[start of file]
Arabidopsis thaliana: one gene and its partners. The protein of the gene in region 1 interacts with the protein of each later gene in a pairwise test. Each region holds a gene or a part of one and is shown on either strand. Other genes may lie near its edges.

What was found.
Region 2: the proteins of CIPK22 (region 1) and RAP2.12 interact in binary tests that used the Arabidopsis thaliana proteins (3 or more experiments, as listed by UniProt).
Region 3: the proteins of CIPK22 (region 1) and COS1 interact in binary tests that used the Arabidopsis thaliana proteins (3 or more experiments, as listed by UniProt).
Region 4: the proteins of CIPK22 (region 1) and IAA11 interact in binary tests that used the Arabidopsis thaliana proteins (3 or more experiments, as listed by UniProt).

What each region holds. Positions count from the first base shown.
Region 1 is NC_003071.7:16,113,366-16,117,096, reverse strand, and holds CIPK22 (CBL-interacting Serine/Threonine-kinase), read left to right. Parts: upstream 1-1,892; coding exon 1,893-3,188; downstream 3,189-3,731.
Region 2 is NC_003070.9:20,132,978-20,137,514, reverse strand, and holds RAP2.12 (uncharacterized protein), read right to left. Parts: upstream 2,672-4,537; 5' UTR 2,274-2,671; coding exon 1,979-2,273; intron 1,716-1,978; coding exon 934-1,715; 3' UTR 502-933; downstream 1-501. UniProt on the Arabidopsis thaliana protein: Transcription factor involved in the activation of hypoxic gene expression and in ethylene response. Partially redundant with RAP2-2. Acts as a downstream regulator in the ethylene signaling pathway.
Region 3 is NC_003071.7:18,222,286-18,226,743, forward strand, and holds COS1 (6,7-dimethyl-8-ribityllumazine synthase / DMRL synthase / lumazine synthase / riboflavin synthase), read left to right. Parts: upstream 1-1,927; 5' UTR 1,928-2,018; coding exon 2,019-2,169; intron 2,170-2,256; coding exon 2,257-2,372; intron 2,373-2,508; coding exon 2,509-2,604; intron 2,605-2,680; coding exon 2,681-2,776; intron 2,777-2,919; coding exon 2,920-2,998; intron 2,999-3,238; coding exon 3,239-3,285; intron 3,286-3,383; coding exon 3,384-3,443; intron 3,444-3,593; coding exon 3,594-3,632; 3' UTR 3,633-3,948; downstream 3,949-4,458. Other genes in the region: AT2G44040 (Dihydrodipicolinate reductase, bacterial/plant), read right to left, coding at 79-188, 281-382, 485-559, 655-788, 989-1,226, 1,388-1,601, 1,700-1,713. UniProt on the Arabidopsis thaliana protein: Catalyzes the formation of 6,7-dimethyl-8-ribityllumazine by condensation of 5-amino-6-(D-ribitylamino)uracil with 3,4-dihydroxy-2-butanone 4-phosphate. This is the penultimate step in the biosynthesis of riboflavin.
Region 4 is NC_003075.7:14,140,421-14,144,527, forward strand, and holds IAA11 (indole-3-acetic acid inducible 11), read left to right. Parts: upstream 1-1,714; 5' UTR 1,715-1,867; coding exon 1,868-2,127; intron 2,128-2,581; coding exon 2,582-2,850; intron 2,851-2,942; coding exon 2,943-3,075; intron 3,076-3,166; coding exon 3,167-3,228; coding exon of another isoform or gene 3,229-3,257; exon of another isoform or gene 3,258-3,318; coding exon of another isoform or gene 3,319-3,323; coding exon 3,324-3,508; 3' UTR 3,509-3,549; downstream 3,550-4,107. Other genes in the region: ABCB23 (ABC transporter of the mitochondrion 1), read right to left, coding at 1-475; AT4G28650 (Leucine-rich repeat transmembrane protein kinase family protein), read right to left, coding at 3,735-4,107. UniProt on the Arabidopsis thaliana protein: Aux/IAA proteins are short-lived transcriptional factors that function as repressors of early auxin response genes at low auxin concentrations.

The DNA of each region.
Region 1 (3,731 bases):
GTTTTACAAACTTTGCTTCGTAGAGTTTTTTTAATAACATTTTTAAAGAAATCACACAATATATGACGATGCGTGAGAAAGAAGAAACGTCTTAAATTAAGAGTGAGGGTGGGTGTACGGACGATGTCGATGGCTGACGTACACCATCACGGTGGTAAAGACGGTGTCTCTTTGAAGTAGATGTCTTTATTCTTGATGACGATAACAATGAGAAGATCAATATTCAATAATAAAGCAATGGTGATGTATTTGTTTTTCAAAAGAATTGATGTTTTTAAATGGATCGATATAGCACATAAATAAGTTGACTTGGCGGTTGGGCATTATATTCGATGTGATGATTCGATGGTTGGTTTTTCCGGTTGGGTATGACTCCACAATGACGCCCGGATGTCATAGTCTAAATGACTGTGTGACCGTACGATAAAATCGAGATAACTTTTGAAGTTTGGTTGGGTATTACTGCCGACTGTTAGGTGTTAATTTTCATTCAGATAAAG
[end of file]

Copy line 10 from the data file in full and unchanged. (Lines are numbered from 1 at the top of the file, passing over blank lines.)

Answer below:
Region 4 is NC_003075.7:14,140,421-14,144,527, forward strand, and holds IAA11 (indole-3-acetic acid inducible 11), read left to right. Parts: upstream 1-1,714; 5' UTR 1,715-1,867; coding exon 1,868-2,127; intron 2,128-2,581; coding exon 2,582-2,850; intron 2,851-2,942; coding exon 2,943-3,075; intron 3,076-3,166; coding exon 3,167-3,228; coding exon of another isoform or gene 3,229-3,257; exon of another isoform or gene 3,258-3,318; coding exon of another isoform or gene 3,319-3,323; coding exon 3,324-3,508; 3' UTR 3,509-3,549; downstream 3,550-4,107. Other genes in the region: ABCB23 (ABC transporter of the mitochondrion 1), read right to left, coding at 1-475; AT4G28650 (Leucine-rich repeat transmembrane protein kinase family protein), read right to left, coding at 3,735-4,107. UniProt on the Arabidopsis thaliana protein: Aux/IAA proteins are short-lived transcriptional factors that function as repressors of early auxin response genes at low auxin concentrations.